CONCLUSION

The blood lead levels in Bangkok children were not high and have tended to decrease following the reduction of air lead levels because of unleaded gasoline usage. A periodic surveillance survey is still necessary to monitor blood lead level in Bangkok children especially among those with risk factors.

Authors+Show Affiliations

Department of Pediatrics, Faculty of Medicine, Ramathibodi Hospital, Mahidol University, Bangkok 10400, Thailand.No affiliation info available

Pub Type(s)

Journal Article
Research Support, Non-U.S. Gov't

Language

eng

PubMed ID

12549775

Citation

Ruangkanchanasetr, Suwanna, and Joseph Suepiantham. "Risk Factors of High Lead Level in Bangkok Children." Journal of the Medical Association of Thailand = Chotmaihet Thangphaet, vol. 85 Suppl 4, 2002, pp. S1049-58.
Ruangkanchanasetr S, Suepiantham J. Risk factors of high lead level in Bangkok children. J Med Assoc Thai. 2002;85 Suppl 4:S1049-58.
Ruangkanchanasetr, S., & Suepiantham, J. (2002). Risk factors of high lead level in Bangkok children. Journal of the Medical Association of Thailand = Chotmaihet Thangphaet, 85 Suppl 4, S1049-58.
Ruangkanchanasetr S, Suepiantham J. Risk Factors of High Lead Level in Bangkok Children. J Med Assoc Thai. 2002;85 Suppl 4:S1049-58. PubMed PMID: 12549775.
* Article titles in AMA citation format should be in sentence-case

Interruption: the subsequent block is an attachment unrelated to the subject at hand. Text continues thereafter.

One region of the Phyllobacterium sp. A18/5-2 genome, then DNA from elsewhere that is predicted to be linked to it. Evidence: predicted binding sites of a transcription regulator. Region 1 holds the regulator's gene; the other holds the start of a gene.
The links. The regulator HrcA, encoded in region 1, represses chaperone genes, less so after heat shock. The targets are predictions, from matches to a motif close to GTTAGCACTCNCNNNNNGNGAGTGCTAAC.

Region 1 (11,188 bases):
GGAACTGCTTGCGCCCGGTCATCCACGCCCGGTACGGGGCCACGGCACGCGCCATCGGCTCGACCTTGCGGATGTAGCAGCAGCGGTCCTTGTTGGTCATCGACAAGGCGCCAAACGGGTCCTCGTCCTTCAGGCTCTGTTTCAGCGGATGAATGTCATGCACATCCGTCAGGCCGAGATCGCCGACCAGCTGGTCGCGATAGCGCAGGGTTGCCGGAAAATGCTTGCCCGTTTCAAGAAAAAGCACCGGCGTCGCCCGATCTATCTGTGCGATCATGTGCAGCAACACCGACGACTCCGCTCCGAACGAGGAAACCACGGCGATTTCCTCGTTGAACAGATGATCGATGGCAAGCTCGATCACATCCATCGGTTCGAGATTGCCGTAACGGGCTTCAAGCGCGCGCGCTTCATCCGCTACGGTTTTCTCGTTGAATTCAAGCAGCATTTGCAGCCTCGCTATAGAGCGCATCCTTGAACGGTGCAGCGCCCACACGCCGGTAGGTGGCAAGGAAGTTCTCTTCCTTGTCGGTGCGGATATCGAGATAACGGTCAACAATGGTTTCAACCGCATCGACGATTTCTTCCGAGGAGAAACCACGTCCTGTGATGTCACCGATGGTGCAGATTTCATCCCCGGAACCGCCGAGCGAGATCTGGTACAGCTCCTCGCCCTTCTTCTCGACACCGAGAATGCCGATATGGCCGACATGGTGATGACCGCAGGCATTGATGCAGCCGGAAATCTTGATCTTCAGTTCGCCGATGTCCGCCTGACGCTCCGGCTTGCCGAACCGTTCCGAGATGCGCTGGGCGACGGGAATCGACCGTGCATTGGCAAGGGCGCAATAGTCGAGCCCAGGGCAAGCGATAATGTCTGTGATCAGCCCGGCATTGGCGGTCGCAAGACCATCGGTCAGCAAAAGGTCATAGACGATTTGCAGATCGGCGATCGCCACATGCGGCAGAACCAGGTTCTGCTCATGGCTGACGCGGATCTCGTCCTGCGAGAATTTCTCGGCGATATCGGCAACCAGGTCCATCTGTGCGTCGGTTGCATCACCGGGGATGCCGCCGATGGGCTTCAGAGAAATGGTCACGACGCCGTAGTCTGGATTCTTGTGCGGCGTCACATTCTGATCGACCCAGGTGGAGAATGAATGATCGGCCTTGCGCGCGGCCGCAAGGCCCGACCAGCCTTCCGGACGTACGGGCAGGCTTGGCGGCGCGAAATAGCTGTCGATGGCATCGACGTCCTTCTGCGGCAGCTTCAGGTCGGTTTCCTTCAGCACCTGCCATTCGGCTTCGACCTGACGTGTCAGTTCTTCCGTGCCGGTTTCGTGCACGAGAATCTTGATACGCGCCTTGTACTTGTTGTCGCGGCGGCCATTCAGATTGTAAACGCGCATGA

TY - JOUR T1 - Risk factors of high lead level in Bangkok children. AU - Ruangkanchanasetr,Suwanna, AU - Suepiantham,Joseph, PY - 2003/1/29/pubmed PY - 2003/2/14/medline PY - 2003/1/29/entrez SP - S1049 EP - 58 JF - Journal of the Medical Association of Thailand = Chotmaihet thangphaet JO - J Med Assoc Thai VL - 85 Suppl 4 N2 - UNLABELLED: Lead poisoning is the most important pollution in children which affects the developing brain and IQ. Previous studies of blood lead levels in Thai children were all higher than 10 microg/dl. OBJECTIVE: To identify risk factors and impacts associated with high lead levels (>10 microg/dl) in Bangkok children MATERIAL AND METHOD: The longitudinal study (n = 84) followed blood lead levels of a birth cohort, 6, 12, 18, 24 and 72 months of age from 1993 to 1999. Multiple cross-sectional studies (1992-1996) comprising children under 15 years of age attending the outpatient clinic, Ramathibodi Hospital (n = 511), kindergartens (n = 60), 6 primary school students (n = 564) and secondary school students (n = 377) in Bangkok, were recruited. Blood lead levels were assessed by atomic absorption spectrometry. Questionnaires to identify risk factors were completed by parents of under 2-year-old children and primary school students. IQ was assessed in the longitudinal group at 2 years of age and in primary students. RESULTS: The mean blood lead levels (microg/dl) were 5.57 +/- 2.31 at birth, 5.03 +/- 2.21 at 6 years of age in a cohort study, 6.74 +/- 2.02 in kindergartens, 9.26 +/- 3.68 in primary students and 9.03 +/- 3.65 in secondary school students. The proportion of high blood lead increased with age from 1 per cent at birth to 35 per cent in secondary school students. In the kindergartens and secondary school, males had higher lead levels than females. In the primary school study, the significant risk factors (Odd Ratio-OR) of high lead level were; living in Bangkok (6.18), male (1.67), maternal labour workers (1.79), family income lower than 3,000 baht/month (2.24), a crowded family with more than 9 members (2.22), household members whose present occupation was related to printing (4.55) or lead smelting previously (4.85). Children in the high lead group had lower weight (p = 0.0000) and height (p = 0.0000) and were slow learners determined by their teachers (p = 0.0332). CONCLUSION: The blood lead levels in Bangkok children were not high and have tended to decrease following the reduction of air lead levels because of unleaded gasoline usage. A periodic surveillance survey is still necessary to monitor blood lead level in Bangkok children especially among those with risk factors. SN - 0125-2208 UR - https://www.unboundmedicine.com/medline/citation/12549775/Risk_factors_of_high_lead_level_in_Bangkok_children_ DB - PRIME DP - Unbound Medicine ER -